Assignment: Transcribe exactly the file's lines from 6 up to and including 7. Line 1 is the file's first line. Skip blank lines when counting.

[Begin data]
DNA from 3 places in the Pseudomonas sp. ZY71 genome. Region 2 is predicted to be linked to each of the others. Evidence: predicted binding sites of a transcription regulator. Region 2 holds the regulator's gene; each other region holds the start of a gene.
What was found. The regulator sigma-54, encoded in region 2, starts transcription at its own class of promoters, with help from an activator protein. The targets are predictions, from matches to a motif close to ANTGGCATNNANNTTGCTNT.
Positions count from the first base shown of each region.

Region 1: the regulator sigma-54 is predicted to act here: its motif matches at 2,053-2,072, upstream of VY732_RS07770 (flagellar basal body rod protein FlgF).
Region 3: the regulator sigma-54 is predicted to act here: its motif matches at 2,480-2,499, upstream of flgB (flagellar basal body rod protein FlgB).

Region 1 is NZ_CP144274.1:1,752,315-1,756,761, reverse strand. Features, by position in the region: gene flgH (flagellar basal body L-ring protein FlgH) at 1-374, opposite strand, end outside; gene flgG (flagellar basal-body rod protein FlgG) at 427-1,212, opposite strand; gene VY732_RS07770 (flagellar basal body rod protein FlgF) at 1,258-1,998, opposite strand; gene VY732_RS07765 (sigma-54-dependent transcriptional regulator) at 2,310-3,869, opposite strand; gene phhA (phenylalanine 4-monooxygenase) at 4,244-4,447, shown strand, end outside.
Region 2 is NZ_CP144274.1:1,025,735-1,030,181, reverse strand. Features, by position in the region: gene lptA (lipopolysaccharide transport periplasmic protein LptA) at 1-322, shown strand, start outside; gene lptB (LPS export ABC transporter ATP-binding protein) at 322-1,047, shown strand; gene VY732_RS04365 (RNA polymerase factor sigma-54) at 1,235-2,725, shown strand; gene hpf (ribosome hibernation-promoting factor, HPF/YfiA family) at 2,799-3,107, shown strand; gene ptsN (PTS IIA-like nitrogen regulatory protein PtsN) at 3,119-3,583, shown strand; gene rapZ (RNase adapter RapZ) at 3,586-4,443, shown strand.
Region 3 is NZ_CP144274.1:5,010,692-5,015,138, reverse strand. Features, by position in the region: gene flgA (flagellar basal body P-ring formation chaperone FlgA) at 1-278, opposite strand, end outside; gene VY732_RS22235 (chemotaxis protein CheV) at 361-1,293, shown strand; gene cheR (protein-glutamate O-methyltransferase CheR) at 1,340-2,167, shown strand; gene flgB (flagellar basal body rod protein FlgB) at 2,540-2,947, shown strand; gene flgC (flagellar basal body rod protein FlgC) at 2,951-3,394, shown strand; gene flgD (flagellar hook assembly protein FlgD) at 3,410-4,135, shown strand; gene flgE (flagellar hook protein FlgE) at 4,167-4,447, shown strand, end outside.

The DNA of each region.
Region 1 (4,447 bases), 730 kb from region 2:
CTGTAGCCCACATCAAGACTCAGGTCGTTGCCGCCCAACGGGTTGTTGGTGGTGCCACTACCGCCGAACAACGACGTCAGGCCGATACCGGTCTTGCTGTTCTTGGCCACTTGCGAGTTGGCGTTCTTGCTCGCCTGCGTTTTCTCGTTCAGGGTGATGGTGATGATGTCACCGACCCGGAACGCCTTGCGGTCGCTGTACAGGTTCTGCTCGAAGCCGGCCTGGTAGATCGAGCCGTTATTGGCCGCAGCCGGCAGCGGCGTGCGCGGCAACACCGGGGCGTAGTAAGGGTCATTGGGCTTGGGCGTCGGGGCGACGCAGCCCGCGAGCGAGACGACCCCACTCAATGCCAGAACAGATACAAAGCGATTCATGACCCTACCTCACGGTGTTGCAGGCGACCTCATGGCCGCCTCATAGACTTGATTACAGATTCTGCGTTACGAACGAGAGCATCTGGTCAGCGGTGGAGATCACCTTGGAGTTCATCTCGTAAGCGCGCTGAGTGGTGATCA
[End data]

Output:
Region 1 is NZ_CP144274.1:1,752,315-1,756,761, reverse strand. Features, by position in the region: gene flgH (flagellar basal body L-ring protein FlgH) at 1-374, opposite strand, end outside; gene flgG (flagellar basal-body rod protein FlgG) at 427-1,212, opposite strand; gene VY732_RS07770 (flagellar basal body rod protein FlgF) at 1,258-1,998, opposite strand; gene VY732_RS07765 (sigma-54-dependent transcriptional regulator) at 2,310-3,869, opposite strand; gene phhA (phenylalanine 4-monooxygenase) at 4,244-4,447, shown strand, end outside.
Region 2 is NZ_CP144274.1:1,025,735-1,030,181, reverse strand. Features, by position in the region: gene lptA (lipopolysaccharide transport periplasmic protein LptA) at 1-322, shown strand, start outside; gene lptB (LPS export ABC transporter ATP-binding protein) at 322-1,047, shown strand; gene VY732_RS04365 (RNA polymerase factor sigma-54) at 1,235-2,725, shown strand; gene hpf (ribosome hibernation-promoting factor, HPF/YfiA family) at 2,799-3,107, shown strand; gene ptsN (PTS IIA-like nitrogen regulatory protein PtsN) at 3,119-3,583, shown strand; gene rapZ (RNase adapter RapZ) at 3,586-4,443, shown strand.